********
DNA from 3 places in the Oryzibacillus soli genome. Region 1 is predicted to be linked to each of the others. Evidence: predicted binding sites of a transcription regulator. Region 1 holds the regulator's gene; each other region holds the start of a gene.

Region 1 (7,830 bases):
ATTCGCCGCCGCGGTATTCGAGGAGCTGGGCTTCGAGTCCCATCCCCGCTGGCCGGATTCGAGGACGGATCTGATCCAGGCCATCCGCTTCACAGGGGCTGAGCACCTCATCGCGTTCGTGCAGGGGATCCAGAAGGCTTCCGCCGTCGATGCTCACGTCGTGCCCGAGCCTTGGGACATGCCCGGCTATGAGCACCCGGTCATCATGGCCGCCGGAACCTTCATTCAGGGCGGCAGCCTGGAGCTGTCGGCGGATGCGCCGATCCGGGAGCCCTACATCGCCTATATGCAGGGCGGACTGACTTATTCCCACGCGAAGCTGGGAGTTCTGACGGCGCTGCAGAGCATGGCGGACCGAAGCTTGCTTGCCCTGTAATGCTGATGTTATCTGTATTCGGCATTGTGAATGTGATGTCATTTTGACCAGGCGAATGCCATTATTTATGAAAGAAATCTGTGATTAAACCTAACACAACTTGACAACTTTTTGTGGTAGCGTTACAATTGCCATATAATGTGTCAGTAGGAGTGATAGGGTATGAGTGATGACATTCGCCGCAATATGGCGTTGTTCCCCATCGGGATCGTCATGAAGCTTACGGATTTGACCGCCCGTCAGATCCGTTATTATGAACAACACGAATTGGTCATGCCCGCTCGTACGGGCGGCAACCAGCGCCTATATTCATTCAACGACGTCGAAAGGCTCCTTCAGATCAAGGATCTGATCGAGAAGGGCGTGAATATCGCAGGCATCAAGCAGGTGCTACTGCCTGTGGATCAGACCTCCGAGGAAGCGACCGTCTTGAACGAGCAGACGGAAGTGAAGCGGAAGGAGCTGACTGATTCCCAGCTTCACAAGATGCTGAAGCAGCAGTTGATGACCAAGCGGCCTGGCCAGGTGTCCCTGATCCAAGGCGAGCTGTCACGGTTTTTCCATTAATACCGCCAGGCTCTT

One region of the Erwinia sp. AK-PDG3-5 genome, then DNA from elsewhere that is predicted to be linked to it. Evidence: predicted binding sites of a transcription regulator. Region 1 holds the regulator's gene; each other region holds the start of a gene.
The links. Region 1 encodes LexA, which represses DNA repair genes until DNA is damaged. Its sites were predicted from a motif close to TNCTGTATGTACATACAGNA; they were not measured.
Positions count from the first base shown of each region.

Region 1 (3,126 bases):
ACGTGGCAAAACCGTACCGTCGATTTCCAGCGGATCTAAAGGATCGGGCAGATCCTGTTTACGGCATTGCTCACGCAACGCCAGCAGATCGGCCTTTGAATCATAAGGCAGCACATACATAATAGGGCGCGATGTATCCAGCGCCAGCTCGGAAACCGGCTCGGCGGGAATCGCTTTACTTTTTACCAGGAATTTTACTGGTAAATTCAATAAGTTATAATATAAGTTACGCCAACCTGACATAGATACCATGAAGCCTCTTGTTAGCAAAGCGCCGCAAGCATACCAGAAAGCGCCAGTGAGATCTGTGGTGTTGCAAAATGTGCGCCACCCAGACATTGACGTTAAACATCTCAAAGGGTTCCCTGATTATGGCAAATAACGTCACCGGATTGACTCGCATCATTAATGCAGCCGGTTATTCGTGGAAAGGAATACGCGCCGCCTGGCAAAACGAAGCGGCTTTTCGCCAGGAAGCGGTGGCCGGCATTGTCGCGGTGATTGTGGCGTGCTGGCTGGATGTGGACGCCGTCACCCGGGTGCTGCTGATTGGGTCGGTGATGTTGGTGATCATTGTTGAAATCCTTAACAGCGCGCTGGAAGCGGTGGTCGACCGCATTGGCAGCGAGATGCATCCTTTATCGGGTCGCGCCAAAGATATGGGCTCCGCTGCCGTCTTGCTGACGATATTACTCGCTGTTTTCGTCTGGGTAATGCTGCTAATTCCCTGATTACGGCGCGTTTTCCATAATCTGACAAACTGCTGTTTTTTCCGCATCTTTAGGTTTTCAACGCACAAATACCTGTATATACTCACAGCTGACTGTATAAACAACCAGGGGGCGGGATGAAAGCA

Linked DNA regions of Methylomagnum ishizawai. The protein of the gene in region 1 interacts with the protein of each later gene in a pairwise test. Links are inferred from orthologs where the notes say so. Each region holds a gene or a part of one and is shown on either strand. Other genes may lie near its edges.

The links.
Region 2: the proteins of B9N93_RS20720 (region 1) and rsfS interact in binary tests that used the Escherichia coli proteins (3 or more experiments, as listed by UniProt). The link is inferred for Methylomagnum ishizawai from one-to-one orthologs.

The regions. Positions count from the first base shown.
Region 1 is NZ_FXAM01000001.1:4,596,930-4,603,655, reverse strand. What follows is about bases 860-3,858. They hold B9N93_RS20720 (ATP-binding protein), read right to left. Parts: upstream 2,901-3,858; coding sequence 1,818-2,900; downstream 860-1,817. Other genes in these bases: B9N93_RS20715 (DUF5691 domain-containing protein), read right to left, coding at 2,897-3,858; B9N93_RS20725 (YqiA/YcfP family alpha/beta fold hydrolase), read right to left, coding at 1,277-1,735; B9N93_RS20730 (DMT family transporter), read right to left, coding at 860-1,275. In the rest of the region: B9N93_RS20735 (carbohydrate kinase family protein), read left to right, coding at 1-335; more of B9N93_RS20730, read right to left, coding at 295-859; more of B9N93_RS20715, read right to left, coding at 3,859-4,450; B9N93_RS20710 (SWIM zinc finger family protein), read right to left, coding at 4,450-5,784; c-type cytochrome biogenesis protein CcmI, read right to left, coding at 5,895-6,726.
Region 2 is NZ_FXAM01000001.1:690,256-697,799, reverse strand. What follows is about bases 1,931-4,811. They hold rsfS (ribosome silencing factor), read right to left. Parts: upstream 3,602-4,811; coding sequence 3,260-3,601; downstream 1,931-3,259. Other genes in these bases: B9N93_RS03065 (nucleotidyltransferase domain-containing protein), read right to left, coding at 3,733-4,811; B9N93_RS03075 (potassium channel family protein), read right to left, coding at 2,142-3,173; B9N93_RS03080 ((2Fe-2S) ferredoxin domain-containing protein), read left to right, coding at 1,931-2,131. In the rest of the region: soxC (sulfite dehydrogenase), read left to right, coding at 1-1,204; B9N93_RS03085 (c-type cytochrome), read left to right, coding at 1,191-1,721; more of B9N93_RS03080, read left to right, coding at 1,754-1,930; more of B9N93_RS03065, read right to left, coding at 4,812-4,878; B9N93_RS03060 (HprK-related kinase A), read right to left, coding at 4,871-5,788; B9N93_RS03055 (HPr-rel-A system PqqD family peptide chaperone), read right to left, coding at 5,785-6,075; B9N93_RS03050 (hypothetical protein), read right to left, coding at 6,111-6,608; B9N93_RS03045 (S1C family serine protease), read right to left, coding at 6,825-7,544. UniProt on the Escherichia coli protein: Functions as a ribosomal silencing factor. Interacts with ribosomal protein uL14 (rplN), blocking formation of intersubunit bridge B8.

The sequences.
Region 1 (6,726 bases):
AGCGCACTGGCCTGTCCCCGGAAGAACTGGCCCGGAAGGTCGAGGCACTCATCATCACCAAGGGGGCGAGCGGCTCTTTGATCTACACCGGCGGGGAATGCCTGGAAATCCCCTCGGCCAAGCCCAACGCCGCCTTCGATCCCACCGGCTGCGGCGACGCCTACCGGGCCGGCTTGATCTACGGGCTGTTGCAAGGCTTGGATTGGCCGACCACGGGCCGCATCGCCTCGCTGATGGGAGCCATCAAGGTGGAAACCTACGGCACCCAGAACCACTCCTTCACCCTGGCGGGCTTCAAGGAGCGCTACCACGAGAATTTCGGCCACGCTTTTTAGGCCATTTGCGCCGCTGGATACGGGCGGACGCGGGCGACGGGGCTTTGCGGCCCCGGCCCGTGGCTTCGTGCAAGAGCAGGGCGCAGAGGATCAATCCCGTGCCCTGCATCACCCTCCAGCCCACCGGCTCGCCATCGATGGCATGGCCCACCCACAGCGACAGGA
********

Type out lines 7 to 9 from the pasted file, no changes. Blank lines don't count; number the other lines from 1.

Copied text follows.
Region 1 (3,126 bases):
ACGTGGCAAAACCGTACCGTCGATTTCCAGCGGATCTAAAGGATCGGGCAGATCCTGTTTACGGCATTGCTCACGCAACGCCAGCAGATCGGCCTTTGAATCATAAGGCAGCACATACATAATAGGGCGCGATGTATCCAGCGCCAGCTCGGAAACCGGCTCGGCGGGAATCGCTTTACTTTTTACCAGGAATTTTACTGGTAAATTCAATAAGTTATAATATAAGTTACGCCAACCTGACATAGATACCATGAAGCCTCTTGTTAGCAAAGCGCCGCAAGCATACCAGAAAGCGCCAGTGAGATCTGTGGTGTTGCAAAATGTGCGCCACCCAGACATTGACGTTAAACATCTCAAAGGGTTCCCTGATTATGGCAAATAACGTCACCGGATTGACTCGCATCATTAATGCAGCCGGTTATTCGTGGAAAGGAATACGCGCCGCCTGGCAAAACGAAGCGGCTTTTCGCCAGGAAGCGGTGGCCGGCATTGTCGCGGTGATTGTGGCGTGCTGGCTGGATGTGGACGCCGTCACCCGGGTGCTGCTGATTGGGTCGGTGATGTTGGTGATCATTGTTGAAATCCTTAACAGCGCGCTGGAAGCGGTGGTCGACCGCATTGGCAGCGAGATGCATCCTTTATCGGGTCGCGCCAAAGATATGGGCTCCGCTGCCGTCTTGCTGACGATATTACTCGCTGTTTTCGTCTGGGTAATGCTGCTAATTCCCTGATTACGGCGCGTTTTCCATAATCTGACAAACTGCTGTTTTTTCCGCATCTTTAGGTTTTCAACGCACAAATACCTGTATATACTCACAGCTGACTGTATAAACAACCAGGGGGCGGGATGAAAGCA

Linked DNA regions of Methylomagnum ishizawai. The protein of the gene in region 1 interacts with the protein of each later gene in a pairwise test. Links are inferred from orthologs where the notes say so. Each region holds a gene or a part of one and is shown on either strand. Other genes may lie near its edges.